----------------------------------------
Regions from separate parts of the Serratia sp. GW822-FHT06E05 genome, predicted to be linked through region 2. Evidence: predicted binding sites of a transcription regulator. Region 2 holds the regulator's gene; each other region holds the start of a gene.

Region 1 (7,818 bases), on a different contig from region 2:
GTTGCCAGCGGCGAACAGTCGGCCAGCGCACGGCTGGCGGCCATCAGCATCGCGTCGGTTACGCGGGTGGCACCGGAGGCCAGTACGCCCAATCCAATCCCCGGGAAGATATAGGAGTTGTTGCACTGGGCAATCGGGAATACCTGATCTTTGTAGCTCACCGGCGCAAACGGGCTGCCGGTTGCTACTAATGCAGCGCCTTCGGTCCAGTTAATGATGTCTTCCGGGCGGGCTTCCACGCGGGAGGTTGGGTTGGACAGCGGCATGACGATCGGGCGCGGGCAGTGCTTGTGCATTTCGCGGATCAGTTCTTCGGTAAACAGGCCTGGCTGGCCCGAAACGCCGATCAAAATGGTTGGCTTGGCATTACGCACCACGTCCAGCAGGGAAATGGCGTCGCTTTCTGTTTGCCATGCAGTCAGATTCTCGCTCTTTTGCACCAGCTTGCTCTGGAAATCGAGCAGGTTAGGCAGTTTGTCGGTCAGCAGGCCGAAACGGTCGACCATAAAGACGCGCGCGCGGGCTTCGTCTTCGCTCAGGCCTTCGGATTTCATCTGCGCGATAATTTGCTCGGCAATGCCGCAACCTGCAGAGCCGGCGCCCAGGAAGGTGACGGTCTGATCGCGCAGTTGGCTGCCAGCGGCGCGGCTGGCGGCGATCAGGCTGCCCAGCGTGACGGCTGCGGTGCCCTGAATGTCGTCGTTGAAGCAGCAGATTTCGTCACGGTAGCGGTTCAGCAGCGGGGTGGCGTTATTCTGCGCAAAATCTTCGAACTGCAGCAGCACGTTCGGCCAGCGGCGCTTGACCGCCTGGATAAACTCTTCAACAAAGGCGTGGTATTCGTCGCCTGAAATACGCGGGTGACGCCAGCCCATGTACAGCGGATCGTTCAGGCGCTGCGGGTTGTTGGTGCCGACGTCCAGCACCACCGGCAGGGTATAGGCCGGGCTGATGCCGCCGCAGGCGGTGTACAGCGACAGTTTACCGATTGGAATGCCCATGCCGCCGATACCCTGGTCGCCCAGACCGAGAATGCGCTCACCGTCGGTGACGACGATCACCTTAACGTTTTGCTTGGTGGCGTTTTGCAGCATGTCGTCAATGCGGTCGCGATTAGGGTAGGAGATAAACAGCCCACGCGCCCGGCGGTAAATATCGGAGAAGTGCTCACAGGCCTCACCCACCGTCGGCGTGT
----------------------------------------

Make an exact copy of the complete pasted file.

Regions from separate parts of the Serratia sp. GW822-FHT06E05 genome, predicted to be linked through region 2. Evidence: predicted binding sites of a transcription regulator. Region 2 holds the regulator's gene; each other region holds the start of a gene.

Region 1 (7,818 bases), on a different contig from region 2:
GTTGCCAGCGGCGAACAGTCGGCCAGCGCACGGCTGGCGGCCATCAGCATCGCGTCGGTTACGCGGGTGGCACCGGAGGCCAGTACGCCCAATCCAATCCCCGGGAAGATATAGGAGTTGTTGCACTGGGCAATCGGGAATACCTGATCTTTGTAGCTCACCGGCGCAAACGGGCTGCCGGTTGCTACTAATGCAGCGCCTTCGGTCCAGTTAATGATGTCTTCCGGGCGGGCTTCCACGCGGGAGGTTGGGTTGGACAGCGGCATGACGATCGGGCGCGGGCAGTGCTTGTGCATTTCGCGGATCAGTTCTTCGGTAAACAGGCCTGGCTGGCCCGAAACGCCGATCAAAATGGTTGGCTTGGCATTACGCACCACGTCCAGCAGGGAAATGGCGTCGCTTTCTGTTTGCCATGCAGTCAGATTCTCGCTCTTTTGCACCAGCTTGCTCTGGAAATCGAGCAGGTTAGGCAGTTTGTCGGTCAGCAGGCCGAAACGGTCGACCATAAAGACGCGCGCGCGGGCTTCGTCTTCGCTCAGGCCTTCGGATTTCATCTGCGCGATAATTTGCTCGGCAATGCCGCAACCTGCAGAGCCGGCGCCCAGGAAGGTGACGGTCTGATCGCGCAGTTGGCTGCCAGCGGCGCGGCTGGCGGCGATCAGGCTGCCCAGCGTGACGGCTGCGGTGCCCTGAATGTCGTCGTTGAAGCAGCAGATTTCGTCACGGTAGCGGTTCAGCAGCGGGGTGGCGTTATTCTGCGCAAAATCTTCGAACTGCAGCAGCACGTTCGGCCAGCGGCGCTTGACCGCCTGGATAAACTCTTCAACAAAGGCGTGGTATTCGTCGCCTGAAATACGCGGGTGACGCCAGCCCATGTACAGCGGATCGTTCAGGCGCTGCGGGTTGTTGGTGCCGACGTCCAGCACCACCGGCAGGGTATAGGCCGGGCTGATGCCGCCGCAGGCGGTGTACAGCGACAGTTTACCGATTGGAATGCCCATGCCGCCGATACCCTGGTCGCCCAGACCGAGAATGCGCTCACCGTCGGTGACGACGATCACCTTAACGTTTTGCTTGGTGGCGTTTTGCAGCATGTCGTCAATGCGGTCGCGATTAGGGTAGGAGATAAACAGCCCACGCGCCCGGCGGTAAATATCGGAGAAGTGCTCACAGGCCTCACCCACCGTCGGCGTGT